Arizona Sen. John McCain gives a thumb’s down to a Republican repeal and replace health care bill July. He has already said he will vote against a new proposal. This is the last week for the Senate to consider health legislation under a rule that requires only 50 votes, instead of 60. (YouTube photo).
The Senate continues to explore legislation to repeal and replace the Affordable Care Act. Under the rules, this is the last week the Senate can pass such a measure with only 50 votes.
This is Trahant Reports.
This is the bill that won’t die. Remember in July Arizona Sen. John McCain dramatically walked on the Senate floor to cast his “no” vote.
But led by Senators Lindsey Graham and Bill Cassidy there is another version. This one has an odd twist, a plan to lift the “burden” of Native American health care off of states.
So here’s the deal now: When an eligible Native American gets services through the Indian Health system, the cost is a 100 percent federal obligation. But, if that person or family is on Medicaid they could also get care from any provider. In that case the state would have to pay its share of the cost as it does for any other citizen.
The new legislation would change that by making this cost a 100 percent federal obligation. States would be off the hook.
This is where it gets screwy.
There are legitimate state concerns — basically it’s a complicated maze to figure out a patient’s path and how the money follows. But it’s still a benefit for states because Native people are citizens and so a full-federal match for most costs is a net gain.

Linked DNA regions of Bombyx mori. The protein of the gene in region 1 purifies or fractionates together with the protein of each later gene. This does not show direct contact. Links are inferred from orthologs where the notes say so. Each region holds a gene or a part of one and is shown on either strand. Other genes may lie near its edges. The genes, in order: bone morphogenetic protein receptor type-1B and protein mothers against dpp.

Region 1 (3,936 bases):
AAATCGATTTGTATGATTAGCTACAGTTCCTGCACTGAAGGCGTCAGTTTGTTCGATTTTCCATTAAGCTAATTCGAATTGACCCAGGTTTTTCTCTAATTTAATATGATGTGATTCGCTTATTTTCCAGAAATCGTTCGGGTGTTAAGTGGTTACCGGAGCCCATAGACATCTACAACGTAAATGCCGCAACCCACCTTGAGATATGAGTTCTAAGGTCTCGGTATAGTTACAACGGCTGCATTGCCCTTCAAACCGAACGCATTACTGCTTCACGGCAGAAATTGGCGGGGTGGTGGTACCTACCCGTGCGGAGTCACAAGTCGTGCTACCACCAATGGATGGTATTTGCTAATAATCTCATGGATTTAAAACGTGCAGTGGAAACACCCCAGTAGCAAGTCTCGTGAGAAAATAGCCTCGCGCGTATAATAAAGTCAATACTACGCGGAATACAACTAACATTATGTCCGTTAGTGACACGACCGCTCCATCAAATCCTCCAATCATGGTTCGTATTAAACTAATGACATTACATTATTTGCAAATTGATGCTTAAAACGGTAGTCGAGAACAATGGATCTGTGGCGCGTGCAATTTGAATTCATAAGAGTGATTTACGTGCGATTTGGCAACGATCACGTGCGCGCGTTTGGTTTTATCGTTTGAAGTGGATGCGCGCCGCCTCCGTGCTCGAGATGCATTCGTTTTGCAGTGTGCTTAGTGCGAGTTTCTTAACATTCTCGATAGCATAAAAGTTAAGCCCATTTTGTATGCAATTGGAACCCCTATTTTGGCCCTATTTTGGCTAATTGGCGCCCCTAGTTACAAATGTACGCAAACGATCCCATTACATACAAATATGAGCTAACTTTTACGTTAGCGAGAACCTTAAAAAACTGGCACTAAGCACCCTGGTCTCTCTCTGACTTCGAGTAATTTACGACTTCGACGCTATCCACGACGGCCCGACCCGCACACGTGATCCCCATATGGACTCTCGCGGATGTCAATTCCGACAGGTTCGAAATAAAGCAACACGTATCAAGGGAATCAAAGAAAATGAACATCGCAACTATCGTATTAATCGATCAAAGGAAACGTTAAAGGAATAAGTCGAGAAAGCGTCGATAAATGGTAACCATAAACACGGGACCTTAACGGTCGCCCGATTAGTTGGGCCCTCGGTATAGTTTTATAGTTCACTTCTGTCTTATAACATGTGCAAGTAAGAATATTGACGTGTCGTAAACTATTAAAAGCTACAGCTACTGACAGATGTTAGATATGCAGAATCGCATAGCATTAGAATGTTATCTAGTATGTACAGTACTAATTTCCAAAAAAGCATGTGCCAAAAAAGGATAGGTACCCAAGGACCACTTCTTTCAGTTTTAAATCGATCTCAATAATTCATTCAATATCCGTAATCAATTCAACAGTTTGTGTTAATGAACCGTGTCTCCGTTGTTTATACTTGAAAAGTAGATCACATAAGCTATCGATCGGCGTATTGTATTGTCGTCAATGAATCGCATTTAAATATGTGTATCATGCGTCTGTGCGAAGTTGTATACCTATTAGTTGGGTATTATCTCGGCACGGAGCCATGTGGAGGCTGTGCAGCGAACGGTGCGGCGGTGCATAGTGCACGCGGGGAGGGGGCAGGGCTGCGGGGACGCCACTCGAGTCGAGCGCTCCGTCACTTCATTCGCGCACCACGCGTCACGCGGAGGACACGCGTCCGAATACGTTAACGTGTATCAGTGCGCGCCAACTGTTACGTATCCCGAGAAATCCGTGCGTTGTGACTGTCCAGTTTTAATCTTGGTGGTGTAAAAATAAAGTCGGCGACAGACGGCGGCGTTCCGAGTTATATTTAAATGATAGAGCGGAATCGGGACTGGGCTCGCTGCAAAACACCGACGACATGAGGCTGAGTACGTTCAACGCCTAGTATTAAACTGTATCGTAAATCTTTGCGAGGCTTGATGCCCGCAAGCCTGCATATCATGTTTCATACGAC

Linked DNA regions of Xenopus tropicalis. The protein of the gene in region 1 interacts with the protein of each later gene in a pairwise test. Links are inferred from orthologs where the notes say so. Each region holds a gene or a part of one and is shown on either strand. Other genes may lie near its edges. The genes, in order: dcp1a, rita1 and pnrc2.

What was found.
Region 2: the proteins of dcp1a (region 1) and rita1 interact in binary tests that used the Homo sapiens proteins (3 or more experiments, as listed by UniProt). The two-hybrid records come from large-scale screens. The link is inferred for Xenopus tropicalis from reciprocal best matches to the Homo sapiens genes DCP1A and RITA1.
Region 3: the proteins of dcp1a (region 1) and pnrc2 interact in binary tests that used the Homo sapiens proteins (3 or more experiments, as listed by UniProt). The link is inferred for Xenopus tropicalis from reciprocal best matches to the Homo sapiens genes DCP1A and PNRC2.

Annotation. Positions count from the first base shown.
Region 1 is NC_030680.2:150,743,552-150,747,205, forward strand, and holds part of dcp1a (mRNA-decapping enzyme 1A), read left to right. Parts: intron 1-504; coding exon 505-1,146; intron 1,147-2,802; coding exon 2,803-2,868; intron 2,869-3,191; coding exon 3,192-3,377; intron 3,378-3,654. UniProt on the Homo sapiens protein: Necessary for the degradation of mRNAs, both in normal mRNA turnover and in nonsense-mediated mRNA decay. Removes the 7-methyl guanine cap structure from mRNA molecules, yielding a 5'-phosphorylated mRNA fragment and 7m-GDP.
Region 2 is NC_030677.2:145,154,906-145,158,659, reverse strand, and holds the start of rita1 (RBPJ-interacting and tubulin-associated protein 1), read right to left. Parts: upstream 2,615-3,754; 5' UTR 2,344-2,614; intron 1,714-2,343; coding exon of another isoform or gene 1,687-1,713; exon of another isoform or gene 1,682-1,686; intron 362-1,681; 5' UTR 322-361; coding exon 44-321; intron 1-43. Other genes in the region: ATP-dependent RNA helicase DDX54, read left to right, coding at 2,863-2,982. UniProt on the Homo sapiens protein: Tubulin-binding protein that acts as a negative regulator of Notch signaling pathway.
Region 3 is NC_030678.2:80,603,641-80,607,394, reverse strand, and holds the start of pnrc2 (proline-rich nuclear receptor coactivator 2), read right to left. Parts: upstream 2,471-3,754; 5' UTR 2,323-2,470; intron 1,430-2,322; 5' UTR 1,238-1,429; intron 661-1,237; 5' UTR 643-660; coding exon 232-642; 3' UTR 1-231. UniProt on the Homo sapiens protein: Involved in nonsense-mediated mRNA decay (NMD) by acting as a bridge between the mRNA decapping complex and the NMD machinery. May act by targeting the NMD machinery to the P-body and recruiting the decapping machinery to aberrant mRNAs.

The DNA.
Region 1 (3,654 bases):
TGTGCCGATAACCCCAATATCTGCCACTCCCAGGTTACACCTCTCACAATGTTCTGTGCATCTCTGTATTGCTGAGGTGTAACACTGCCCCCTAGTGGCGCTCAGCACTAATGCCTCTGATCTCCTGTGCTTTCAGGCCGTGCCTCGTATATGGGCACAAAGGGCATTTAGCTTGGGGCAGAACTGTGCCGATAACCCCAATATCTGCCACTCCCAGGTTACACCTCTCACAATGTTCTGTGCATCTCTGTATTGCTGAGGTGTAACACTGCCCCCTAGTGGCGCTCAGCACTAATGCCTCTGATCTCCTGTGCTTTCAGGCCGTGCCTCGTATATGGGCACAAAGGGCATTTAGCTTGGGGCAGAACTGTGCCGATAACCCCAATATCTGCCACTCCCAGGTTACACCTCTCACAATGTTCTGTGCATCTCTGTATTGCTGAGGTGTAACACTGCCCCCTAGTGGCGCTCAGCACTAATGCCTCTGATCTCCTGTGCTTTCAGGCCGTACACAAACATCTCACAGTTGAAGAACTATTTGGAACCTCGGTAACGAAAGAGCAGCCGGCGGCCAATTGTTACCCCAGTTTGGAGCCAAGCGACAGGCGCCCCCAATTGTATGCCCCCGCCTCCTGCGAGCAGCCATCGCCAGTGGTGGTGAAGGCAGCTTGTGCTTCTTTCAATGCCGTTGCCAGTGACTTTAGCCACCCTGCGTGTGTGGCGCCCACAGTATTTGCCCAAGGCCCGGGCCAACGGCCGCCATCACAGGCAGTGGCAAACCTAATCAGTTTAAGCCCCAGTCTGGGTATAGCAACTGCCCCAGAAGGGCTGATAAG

South Dakota (a state that did not expand Medicaid) figures to gain $795 million from a block grant program under this bill but would still lose a significant share of its health care funding between 2020 and 2026, according to the Kaiser Family Foundation.
I can’t believe I am saying this sentence, but Sen. Mike Rounds told South Dakota Public Radio that the state wins because it would get a “large chunk of funds would cover 100 percent of the health care costs for Native Americans who receive Medicaid. Right now, the Affordable Care Act requires a state match.”
This is a fraction of what the state will lose, so this is nonsense that Native health care is a burden. (Remember this cost is only for tribal citizens who do not use Indian Health Service, a small slice of the population.)
South Dakota is not alone. Arizona has also complained about its burden.
A policy advisor to the governor told The Arizona Daily Star that the Senate bill would “free the state of its financial obligations to share the cost when Native Americans get care at non-Indian Health Service facilities,” she said she “could not say what that number would total other than ‘it’s a very large number.’”
There are 52 Republicans in the Senate and already two have said no, including McCain. That means one more and this bill is over and the next round will have to include Democrats in order to meet a 60 vote requirement.
I am Mark Trahant